Boeing opens to new missions for its MQ-25 STINGRAY drone 06/05/2024 | Fabio Di Felice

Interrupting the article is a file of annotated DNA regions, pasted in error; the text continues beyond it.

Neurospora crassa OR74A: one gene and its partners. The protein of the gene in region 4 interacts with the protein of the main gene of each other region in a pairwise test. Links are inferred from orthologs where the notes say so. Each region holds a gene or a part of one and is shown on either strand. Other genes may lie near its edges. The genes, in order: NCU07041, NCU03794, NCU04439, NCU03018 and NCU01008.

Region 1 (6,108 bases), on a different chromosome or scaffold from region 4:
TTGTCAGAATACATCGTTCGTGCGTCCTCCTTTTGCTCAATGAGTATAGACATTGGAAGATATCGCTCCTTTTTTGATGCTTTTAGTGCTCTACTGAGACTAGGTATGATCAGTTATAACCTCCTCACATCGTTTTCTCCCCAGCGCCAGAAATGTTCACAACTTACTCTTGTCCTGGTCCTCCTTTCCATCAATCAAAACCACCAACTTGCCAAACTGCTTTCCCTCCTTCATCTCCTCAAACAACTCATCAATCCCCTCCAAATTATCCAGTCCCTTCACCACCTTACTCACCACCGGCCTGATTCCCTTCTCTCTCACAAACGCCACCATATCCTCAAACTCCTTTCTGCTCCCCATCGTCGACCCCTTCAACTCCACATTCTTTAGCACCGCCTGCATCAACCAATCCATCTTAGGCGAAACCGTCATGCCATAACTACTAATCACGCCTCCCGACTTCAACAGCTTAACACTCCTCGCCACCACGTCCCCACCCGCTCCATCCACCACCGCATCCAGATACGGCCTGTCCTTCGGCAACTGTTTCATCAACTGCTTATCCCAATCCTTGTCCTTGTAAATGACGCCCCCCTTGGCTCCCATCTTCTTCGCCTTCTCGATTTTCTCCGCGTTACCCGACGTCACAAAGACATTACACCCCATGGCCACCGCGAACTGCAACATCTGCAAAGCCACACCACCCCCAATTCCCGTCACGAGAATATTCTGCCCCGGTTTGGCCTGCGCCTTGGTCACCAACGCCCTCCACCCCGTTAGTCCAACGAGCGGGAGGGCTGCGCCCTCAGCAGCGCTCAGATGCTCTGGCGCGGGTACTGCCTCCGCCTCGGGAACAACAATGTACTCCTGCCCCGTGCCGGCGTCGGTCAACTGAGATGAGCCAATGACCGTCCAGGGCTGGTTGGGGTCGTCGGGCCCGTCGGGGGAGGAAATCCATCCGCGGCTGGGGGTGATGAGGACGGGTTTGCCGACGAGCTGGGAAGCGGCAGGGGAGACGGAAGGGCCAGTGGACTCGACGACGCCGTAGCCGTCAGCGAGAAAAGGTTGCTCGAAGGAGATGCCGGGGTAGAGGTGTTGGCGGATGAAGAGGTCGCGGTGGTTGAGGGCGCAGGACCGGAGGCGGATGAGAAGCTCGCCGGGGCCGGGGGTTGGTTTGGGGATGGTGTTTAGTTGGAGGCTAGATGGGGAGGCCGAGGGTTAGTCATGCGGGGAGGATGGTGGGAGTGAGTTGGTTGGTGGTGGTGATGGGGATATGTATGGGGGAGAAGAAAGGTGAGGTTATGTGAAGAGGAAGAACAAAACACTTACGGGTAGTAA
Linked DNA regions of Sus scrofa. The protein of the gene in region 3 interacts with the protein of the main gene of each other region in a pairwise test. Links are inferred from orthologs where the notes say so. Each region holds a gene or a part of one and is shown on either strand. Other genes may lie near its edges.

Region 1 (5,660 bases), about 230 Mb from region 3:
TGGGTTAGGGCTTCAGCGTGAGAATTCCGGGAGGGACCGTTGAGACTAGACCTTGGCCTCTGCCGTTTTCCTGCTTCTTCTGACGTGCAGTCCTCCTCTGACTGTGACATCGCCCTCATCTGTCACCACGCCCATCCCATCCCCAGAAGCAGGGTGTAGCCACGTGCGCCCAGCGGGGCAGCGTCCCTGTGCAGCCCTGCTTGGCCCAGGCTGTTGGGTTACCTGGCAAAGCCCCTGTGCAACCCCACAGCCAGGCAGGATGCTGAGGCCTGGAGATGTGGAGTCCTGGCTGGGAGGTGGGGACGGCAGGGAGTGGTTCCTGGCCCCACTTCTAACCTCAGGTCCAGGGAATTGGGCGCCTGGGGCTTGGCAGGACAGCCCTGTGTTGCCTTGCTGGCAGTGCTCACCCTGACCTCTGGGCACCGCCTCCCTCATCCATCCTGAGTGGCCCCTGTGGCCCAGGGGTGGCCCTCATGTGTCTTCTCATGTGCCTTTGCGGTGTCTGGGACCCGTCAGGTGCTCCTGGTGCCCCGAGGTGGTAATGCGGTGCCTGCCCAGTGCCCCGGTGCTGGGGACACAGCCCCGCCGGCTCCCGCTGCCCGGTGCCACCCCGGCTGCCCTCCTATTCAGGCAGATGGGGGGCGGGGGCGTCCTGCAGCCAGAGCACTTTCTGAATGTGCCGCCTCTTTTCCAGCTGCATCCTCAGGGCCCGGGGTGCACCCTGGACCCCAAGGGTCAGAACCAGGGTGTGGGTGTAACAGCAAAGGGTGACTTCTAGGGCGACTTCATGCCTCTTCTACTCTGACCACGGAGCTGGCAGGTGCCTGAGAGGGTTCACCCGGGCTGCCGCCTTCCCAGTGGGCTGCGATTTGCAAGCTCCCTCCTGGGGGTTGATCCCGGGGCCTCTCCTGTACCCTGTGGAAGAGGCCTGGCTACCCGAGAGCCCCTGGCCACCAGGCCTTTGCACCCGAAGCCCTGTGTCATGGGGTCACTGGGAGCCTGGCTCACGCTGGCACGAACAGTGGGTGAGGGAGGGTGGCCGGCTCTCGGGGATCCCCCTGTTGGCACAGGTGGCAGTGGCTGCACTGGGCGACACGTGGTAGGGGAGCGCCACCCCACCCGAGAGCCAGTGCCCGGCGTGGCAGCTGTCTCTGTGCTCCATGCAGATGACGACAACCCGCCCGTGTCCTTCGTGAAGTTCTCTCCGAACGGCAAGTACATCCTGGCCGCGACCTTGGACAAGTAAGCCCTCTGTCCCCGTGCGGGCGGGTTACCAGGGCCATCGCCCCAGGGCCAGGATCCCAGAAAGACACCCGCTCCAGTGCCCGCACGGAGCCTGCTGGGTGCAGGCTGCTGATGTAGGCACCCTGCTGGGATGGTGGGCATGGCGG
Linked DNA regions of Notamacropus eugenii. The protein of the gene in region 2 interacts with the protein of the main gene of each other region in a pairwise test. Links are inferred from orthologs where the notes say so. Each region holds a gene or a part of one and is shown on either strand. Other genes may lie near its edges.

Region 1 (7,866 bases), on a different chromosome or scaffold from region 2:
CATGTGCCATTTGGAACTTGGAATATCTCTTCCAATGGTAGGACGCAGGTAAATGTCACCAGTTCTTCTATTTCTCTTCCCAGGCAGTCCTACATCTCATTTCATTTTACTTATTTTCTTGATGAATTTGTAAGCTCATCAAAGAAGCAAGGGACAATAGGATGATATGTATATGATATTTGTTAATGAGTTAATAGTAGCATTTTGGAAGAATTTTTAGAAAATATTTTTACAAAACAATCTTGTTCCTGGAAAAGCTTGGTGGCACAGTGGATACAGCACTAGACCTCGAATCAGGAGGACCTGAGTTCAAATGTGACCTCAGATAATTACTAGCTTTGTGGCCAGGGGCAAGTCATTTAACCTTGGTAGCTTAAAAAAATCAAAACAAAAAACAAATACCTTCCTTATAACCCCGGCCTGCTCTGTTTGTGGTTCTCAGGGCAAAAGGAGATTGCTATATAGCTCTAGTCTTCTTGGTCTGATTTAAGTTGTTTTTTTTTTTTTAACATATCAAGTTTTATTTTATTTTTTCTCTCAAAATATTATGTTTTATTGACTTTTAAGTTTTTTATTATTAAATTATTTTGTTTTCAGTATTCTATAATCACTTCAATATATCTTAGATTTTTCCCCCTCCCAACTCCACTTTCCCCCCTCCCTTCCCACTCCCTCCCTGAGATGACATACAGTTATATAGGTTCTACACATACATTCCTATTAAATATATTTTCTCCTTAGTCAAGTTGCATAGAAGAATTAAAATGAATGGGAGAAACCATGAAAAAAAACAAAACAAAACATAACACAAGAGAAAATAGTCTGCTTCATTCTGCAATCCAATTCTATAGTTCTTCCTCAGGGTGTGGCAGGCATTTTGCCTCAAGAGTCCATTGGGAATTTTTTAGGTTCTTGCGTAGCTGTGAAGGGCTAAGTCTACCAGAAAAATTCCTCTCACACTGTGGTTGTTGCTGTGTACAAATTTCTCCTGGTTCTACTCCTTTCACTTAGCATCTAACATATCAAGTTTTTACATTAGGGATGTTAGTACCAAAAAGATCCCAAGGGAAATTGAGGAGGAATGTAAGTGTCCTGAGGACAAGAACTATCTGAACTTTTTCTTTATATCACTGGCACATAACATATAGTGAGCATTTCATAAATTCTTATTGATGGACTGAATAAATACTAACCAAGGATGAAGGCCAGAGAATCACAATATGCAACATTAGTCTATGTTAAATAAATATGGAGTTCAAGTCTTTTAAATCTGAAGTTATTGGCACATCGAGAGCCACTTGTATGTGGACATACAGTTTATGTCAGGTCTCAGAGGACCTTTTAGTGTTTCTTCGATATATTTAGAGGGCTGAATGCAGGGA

During the last US Sea Air Space Conference held in April in Maryland, Boeing showcased an attack version of its MQ-25 STINGRAY model with 2 Lockheed Martin Long Range Anti-Surface Missiles (LRASM). Despite the drone has not been operationally employed on a carrier deck, yet - the IOC is expected in 2026 -, Troy Rutherford, Boeing’s MQ-25 Program Manager, said that the company is discussing with the Navy about other configurations of the tanker-drone and the possibility of extending its missions set to include gathering intelligence and surveillance or striking enemy targets. This statement has been confirmed by the US Naval Air Systems Command, which sees the MQ-25 as a programme more than a single drone, with the potential of paving the way to multi-mission profiles. As the STINGRAY was originally proposed for the USN defunct Unmanned Carrier-Launched Strike & Surveillance programme, Boeing is confident that some sleeping capabilities will be resumed, despite they are currently sidelined for giving priority to the air refueling main task. The US Navy intends to buy a total of 76 MQ-25s, with the first batch of low-rate production aircraft expected this May, and it has already requested $553 million to procure 3 aircraft in fiscal year 2025. Capt. Daniel Fucito, who leads the Navy’s unmanned carrier aviation efforts, confirmed to the US media that the STINGRAY production line is maturing, despite some obsolescence issues reported in the first 2 ordered aircraft, used for the initial land-based trials. Capt. Fucito has also forecasted that the future service’s experiences operating the MQ-25 onboard the carrier deck will also “set the stage” for the future US Navy Collaborative Combat Aircraft (CCA) programme after the Navy finally begins talking about potential interest in drone wingmen.

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